CFED Scorecard

CFED Assets & Opportunity Scorecard

Unemployment Benefits Reports & Graphics Policy Brief

Overview

  • States that Have Adequate Unemployment Benefit Compensation

  • States that Have Expanded Unemployment Insurance Eligibility

With unemployment still well above pre-recession rates, a critical first line of defense continues to be unemployment compensation. Unemployment benefits help families through difficult times while the laid-off worker looks for a new job. However, current unemployment benefit levels have not kept pace with the changing labor force, according to the National Employment Law Project

In addition to the inadequacy of benefit levels, all states require an unemployed worker to have earned a minimum dollar amount to qualify for unemployment insurance. Since this minimum earnings amount is calculated based on the wages a worker has earned over the first four of the last five completed calendar quarters (a period of time known as the “base period”), workers filing for unemployment insurance cannot count the wages they earned during the quarter in which they are filing nor the wages they earned during the most recently completed quarter. The exclusion of recent earnings makes it difficult for low-wage workers, part-time or seasonal workers to have sufficient earnings on their application to meet the minimum requirement to qualify for unemployment benefits.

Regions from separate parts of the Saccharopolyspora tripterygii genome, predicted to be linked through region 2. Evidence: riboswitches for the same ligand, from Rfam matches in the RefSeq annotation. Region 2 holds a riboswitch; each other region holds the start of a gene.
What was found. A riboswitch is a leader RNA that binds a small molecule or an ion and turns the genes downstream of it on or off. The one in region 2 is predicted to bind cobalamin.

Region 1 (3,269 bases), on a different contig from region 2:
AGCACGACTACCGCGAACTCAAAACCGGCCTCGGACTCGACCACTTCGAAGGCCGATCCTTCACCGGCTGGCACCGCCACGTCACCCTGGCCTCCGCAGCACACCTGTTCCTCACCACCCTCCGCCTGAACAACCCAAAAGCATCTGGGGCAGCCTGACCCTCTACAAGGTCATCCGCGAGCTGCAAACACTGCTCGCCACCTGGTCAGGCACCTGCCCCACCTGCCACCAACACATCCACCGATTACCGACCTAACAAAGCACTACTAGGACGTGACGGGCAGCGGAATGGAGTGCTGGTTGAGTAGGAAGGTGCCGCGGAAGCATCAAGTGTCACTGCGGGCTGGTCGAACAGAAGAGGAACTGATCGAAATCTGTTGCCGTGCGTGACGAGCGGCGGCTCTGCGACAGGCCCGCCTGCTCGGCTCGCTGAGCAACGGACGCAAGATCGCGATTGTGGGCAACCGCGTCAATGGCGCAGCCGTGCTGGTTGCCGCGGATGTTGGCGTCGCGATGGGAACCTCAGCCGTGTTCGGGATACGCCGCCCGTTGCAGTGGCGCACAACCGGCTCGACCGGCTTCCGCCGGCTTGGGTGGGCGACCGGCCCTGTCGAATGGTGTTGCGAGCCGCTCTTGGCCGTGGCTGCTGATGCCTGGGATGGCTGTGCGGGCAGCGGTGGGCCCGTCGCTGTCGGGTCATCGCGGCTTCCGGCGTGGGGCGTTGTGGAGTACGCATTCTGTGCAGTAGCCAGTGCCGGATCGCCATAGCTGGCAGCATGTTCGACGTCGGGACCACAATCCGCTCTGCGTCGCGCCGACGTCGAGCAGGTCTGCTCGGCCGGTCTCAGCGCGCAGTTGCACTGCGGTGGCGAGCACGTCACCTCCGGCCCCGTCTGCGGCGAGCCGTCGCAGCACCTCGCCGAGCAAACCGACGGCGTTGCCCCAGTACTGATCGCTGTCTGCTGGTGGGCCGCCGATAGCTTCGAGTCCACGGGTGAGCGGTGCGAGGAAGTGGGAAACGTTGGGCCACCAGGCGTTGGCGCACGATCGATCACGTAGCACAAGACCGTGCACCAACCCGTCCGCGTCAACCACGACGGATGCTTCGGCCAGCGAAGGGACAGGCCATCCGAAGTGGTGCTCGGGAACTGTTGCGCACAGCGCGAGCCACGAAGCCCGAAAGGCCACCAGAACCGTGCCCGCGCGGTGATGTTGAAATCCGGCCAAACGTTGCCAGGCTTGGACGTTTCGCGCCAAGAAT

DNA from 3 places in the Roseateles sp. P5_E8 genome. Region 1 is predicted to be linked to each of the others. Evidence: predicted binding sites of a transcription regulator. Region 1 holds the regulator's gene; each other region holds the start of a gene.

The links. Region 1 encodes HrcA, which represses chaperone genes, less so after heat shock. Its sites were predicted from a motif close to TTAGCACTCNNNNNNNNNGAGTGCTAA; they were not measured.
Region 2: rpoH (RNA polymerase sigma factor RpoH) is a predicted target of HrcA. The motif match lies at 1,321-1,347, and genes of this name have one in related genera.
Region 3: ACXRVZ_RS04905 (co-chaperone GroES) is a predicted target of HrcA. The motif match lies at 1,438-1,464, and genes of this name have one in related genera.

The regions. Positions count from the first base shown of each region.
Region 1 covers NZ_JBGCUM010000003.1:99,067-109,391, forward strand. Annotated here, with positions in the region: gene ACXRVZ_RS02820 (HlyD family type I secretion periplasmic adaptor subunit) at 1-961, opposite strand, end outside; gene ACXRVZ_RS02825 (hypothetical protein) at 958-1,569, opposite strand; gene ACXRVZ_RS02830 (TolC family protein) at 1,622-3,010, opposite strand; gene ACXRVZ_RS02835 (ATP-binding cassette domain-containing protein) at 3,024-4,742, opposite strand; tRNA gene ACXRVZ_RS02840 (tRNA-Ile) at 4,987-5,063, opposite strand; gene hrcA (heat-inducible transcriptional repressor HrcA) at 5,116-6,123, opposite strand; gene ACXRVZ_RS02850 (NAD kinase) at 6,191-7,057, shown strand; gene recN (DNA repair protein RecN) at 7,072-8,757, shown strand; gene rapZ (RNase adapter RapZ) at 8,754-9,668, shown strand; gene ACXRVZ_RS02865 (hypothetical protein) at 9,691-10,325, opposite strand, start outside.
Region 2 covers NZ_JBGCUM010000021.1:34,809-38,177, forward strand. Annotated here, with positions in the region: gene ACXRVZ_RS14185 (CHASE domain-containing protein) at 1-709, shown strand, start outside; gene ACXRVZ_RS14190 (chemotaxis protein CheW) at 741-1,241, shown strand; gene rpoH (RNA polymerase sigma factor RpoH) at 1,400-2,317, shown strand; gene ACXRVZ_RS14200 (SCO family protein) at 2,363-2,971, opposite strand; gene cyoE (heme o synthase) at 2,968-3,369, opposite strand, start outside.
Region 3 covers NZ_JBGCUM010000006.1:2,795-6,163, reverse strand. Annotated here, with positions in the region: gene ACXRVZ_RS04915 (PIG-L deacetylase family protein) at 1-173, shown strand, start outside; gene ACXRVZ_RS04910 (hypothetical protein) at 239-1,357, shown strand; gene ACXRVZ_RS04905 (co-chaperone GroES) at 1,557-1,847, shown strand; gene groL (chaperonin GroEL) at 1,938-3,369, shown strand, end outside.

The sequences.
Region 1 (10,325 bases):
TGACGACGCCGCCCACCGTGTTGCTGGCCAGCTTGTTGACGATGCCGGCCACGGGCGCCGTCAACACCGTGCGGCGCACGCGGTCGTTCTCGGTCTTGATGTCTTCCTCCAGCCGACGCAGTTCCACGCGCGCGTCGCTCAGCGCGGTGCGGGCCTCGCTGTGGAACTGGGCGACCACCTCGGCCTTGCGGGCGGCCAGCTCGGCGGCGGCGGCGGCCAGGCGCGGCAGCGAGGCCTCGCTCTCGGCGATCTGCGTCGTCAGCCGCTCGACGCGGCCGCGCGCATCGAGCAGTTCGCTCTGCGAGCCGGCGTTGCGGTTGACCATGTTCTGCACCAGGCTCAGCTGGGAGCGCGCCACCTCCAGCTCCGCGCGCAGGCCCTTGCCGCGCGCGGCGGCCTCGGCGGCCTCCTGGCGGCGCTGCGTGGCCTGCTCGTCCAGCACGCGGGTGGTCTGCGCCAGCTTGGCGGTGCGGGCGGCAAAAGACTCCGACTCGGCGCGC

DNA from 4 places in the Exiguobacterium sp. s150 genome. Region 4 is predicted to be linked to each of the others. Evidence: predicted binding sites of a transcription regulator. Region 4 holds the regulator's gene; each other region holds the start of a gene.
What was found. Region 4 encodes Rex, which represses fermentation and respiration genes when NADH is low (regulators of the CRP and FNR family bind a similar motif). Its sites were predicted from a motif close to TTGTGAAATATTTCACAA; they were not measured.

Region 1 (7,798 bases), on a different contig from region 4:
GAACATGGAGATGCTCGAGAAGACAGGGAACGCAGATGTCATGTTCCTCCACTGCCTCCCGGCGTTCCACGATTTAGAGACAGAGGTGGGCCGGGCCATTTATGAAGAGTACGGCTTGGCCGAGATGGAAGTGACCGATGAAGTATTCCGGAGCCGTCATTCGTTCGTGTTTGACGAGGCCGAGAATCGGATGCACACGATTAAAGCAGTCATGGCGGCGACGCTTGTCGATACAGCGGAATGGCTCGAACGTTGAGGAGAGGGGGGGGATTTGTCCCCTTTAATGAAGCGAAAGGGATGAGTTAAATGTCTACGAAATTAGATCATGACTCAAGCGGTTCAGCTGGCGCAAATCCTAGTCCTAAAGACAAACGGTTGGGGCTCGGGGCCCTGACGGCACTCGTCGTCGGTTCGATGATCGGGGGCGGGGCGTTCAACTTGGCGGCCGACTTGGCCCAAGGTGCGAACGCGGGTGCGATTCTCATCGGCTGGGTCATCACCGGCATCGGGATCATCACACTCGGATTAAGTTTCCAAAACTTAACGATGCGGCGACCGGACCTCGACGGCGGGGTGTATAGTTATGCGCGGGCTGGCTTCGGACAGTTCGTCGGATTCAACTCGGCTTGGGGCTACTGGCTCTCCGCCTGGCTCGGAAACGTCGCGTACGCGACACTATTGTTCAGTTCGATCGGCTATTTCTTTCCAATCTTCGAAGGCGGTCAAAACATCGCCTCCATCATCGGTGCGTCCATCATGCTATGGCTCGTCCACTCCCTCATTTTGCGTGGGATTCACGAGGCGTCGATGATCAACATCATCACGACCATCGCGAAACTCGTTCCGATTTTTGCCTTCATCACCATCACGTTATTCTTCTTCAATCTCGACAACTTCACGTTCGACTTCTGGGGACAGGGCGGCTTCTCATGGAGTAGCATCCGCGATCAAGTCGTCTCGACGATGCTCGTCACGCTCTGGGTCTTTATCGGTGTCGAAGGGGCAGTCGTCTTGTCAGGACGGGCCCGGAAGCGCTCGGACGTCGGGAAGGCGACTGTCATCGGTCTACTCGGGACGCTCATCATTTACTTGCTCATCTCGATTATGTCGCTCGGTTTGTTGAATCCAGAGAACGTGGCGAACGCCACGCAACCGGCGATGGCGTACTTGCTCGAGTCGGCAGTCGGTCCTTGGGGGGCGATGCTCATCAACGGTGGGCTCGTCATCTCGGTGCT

What States Can Do

States have the ability to determine unemployment benefit adequacy and eligibility. One effective strategy to ensure unemployment benefit adequacy is to increase the average weekly benefit to at least 50% of the state’s average weekly wage. This level of benefits helps families preserve existing assets and avoid debt while searching for a new job.

To improve eligibility for unemployment insurance, states can change the way the minimum earnings amount is calculated. As part of the American Recovery and Reinvestment Act of 2009, Congress enacted the Unemployment Insurance Modernization Act (UIMA), which provides financial incentives for states to adopt an “alternative base period,” which allows workers to count recent earnings when determining their eligibility for unemployment benefits.